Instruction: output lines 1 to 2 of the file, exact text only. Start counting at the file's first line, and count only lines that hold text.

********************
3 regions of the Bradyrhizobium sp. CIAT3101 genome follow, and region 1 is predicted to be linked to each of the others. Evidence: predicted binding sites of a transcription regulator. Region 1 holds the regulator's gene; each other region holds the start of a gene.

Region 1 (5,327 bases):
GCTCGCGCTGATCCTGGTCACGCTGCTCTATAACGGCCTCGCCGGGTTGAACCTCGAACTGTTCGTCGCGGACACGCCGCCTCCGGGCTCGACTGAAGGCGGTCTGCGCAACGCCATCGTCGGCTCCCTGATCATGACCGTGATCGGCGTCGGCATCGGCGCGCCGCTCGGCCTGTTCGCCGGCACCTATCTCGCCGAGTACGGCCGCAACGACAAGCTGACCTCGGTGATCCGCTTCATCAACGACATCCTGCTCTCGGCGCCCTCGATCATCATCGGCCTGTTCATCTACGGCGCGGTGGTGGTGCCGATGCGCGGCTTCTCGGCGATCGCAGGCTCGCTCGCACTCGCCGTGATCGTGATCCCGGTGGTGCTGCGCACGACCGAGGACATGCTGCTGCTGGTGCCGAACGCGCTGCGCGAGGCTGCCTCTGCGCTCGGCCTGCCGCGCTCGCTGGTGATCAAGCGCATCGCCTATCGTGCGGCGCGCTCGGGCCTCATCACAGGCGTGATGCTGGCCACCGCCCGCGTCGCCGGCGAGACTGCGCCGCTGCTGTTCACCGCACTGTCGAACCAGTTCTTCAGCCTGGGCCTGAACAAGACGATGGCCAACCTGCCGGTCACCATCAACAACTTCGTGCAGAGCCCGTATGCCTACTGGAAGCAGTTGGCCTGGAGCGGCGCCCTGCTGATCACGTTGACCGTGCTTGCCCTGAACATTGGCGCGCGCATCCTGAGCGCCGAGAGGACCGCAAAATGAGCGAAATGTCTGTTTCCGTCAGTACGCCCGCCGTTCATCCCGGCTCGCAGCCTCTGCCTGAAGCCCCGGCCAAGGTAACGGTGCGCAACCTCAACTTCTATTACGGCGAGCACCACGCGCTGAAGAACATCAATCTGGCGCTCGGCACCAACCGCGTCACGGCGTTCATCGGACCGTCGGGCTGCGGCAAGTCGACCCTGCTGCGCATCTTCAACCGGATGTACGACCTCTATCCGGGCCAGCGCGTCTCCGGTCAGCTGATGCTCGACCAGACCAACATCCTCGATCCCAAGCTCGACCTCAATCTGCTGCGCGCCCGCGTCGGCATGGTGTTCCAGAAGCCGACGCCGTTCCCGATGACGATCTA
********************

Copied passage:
3 regions of the Bradyrhizobium sp. CIAT3101 genome follow, and region 1 is predicted to be linked to each of the others. Evidence: predicted binding sites of a transcription regulator. Region 1 holds the regulator's gene; each other region holds the start of a gene.

Region 1 (5,327 bases):